Caregiving and Work: The Relationship between Labor Market Attachment and Parental Caregiving
Sean Fahle and Kathleen McGarry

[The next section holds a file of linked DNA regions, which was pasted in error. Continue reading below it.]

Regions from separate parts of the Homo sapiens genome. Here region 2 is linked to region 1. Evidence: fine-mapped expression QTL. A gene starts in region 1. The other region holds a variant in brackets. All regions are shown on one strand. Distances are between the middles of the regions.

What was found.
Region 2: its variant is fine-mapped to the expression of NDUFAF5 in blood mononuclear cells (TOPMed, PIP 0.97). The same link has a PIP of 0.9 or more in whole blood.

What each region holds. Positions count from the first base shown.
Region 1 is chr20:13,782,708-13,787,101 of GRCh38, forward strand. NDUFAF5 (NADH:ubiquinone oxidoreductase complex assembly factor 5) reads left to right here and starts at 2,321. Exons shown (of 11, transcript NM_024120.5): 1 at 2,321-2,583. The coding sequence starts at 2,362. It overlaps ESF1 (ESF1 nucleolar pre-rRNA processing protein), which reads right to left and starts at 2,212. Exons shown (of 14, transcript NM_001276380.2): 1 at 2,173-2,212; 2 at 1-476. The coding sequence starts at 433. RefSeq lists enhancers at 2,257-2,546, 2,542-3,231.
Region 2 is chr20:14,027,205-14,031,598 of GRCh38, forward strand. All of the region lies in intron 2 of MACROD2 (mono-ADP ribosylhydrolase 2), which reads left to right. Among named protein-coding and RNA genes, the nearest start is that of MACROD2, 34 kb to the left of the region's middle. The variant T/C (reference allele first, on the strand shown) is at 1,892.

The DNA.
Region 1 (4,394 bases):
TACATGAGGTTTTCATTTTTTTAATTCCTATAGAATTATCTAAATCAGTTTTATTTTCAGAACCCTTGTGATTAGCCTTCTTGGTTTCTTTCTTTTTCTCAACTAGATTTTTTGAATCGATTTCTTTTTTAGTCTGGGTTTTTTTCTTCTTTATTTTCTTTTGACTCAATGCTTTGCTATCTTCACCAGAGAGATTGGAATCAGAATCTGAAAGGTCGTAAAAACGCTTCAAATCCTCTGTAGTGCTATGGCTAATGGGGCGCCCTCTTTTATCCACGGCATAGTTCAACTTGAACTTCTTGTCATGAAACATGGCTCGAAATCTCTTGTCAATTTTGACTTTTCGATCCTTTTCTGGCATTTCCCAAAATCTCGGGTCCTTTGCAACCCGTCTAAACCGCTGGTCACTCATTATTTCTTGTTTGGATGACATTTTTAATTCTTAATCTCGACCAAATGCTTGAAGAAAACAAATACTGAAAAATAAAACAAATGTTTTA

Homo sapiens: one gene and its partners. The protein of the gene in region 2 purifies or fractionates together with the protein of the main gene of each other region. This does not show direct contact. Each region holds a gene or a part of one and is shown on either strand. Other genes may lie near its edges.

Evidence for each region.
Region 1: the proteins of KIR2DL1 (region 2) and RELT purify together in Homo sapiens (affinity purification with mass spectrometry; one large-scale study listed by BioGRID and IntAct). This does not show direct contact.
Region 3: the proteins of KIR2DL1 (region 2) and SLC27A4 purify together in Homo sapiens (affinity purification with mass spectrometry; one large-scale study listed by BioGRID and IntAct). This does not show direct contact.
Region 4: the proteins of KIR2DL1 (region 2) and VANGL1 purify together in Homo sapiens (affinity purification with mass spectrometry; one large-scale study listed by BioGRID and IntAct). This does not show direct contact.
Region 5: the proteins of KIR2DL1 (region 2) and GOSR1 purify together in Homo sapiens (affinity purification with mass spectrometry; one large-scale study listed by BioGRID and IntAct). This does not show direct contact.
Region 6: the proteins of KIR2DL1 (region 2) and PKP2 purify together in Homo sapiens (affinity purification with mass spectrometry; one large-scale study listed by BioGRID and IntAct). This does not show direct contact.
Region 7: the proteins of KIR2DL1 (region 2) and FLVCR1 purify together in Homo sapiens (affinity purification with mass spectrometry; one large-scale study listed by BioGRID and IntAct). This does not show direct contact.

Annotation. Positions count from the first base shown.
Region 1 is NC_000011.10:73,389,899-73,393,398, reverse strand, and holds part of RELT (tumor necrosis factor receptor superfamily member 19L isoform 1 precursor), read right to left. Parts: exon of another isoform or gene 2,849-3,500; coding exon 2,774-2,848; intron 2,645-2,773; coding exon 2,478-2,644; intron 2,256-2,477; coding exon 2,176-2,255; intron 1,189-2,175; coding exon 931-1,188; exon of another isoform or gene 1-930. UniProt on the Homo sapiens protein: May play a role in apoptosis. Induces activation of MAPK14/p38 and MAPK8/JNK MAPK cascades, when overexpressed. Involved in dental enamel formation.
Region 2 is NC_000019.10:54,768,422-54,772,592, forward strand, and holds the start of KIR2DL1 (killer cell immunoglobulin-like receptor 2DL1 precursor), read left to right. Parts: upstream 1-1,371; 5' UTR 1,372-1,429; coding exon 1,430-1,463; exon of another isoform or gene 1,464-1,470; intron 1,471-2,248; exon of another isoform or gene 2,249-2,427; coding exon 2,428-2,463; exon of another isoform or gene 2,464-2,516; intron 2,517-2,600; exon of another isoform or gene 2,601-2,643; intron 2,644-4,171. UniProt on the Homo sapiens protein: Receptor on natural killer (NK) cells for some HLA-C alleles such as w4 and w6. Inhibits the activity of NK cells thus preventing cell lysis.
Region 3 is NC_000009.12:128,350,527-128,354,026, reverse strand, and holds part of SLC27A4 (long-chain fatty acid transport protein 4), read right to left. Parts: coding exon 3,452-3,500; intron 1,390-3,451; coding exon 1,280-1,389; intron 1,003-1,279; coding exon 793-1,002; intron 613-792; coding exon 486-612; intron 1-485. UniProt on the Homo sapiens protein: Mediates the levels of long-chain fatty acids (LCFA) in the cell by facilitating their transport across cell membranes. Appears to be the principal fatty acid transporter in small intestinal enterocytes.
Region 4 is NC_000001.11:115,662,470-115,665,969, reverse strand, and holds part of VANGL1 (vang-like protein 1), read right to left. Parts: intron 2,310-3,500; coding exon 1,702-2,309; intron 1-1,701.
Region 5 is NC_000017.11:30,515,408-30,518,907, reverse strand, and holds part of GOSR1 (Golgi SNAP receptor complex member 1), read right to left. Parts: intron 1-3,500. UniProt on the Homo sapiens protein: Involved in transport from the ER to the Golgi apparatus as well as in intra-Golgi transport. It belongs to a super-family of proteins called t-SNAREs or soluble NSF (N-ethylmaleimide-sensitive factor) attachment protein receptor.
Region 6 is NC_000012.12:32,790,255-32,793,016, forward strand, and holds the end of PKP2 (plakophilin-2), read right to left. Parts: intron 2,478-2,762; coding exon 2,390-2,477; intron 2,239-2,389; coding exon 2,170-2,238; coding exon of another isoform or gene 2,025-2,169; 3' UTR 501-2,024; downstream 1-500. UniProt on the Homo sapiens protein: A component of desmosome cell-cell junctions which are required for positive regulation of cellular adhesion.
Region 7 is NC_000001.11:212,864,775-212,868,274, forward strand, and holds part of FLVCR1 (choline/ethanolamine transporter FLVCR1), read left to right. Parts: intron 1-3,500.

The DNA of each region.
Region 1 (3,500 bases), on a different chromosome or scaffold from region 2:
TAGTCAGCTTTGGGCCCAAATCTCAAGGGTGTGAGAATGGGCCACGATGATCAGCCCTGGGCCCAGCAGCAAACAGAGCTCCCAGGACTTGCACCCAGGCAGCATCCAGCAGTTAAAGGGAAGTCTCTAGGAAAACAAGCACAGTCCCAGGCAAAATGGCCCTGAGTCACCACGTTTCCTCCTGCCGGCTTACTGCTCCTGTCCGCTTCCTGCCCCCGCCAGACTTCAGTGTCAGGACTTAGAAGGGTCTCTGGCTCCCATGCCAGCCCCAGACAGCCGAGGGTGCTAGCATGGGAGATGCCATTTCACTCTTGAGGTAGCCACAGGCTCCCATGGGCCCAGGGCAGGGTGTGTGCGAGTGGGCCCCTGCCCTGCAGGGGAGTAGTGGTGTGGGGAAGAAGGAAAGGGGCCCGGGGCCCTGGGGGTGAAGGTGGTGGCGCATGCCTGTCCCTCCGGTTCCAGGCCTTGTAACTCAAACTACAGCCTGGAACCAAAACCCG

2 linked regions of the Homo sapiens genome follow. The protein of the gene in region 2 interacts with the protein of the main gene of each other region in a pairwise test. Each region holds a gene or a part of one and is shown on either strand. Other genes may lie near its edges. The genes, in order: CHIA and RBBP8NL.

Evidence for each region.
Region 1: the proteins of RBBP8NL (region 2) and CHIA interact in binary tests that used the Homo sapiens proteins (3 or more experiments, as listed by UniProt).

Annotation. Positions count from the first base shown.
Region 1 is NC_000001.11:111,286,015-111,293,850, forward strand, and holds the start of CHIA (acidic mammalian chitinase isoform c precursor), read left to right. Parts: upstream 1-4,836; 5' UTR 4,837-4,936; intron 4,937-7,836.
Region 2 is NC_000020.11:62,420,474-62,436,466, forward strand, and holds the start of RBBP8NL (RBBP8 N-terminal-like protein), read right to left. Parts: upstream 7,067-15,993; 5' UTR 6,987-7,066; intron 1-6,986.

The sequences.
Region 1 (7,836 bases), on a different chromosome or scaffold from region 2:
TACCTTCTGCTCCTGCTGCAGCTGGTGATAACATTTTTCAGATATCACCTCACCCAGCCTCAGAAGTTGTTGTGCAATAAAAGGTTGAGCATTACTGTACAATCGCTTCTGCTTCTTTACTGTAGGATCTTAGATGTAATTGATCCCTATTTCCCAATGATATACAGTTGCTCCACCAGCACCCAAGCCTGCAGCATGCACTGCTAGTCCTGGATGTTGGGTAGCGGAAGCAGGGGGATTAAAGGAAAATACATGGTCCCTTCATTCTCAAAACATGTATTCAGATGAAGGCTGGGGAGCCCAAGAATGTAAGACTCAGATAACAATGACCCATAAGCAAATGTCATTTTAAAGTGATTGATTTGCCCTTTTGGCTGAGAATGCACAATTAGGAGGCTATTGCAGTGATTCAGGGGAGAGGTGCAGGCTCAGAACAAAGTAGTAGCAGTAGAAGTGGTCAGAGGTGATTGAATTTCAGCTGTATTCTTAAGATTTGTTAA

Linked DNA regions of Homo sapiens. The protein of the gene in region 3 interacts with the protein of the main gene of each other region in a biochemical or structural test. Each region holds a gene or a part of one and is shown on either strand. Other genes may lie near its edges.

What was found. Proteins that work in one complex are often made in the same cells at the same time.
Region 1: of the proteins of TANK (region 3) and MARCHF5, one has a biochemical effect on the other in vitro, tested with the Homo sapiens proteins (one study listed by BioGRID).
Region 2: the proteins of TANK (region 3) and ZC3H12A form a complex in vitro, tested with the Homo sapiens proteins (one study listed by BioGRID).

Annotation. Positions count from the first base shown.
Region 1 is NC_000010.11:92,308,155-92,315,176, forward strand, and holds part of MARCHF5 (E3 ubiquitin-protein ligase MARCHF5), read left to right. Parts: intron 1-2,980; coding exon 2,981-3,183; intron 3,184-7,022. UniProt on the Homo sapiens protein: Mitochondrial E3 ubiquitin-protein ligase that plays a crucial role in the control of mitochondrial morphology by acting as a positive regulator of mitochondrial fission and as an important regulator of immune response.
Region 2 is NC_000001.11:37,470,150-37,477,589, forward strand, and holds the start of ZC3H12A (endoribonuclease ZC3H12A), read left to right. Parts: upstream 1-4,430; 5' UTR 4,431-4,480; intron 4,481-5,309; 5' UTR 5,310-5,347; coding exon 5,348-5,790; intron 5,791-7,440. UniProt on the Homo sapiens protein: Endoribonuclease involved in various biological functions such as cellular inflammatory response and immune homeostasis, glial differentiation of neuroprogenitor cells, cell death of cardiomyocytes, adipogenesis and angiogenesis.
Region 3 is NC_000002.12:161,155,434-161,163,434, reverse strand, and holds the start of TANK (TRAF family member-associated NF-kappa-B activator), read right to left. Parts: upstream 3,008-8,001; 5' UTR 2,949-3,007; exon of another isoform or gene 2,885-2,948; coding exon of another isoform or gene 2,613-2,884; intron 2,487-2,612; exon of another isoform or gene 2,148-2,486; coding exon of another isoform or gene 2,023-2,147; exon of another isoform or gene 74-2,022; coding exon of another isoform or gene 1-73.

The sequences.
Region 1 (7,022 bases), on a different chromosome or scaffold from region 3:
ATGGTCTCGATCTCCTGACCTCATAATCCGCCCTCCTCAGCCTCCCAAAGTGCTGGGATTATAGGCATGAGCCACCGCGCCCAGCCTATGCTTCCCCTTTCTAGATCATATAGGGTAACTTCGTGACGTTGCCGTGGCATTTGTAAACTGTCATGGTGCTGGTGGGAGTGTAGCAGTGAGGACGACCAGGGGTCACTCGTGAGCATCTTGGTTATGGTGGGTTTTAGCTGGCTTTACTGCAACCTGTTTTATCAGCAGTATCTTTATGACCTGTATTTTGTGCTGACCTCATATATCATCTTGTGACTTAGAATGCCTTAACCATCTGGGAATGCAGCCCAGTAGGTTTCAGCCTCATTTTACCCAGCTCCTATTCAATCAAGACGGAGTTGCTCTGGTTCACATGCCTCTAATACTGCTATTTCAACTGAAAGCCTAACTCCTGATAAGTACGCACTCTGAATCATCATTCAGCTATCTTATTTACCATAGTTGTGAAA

There has been much concern over the provision of long-term care and the stresses it imposes on the family members who provide that care. However, despite the importance of this issue, it has been difficult to assess a causal relationship between caregiving and work. A chief concern is that those with weaker attachments to the labor force may be more willing to provide care—inducing a negative correlation when caregiving itself does not negatively affect employment. In this study we draw on 20 years of data from the Health and Retirement Study to examine anew the relationship between parental caregiving and work. We use two alternative identification strategies: First, we exploit the multiple observations per person existing in our data to estimate a fixed effects model for the relationship between caregiving and work. Second, we use unique data from the Social Security Administration on earnings histories to control for a woman’s labor market behavior long before the potential need to provide care. We find evidence that caregivers have at least a strong, and by some measures a stronger, relationship to the labor market than non-caregivers. Rather than labor force attachment, the provision of care appears to be driven primarily by parental need and by the availability of alternative caregivers, particularly sisters. However, we also find that caregiving has negative long-term effects on employment and earnings and can thus be detrimental to the financial well-being of caregivers.
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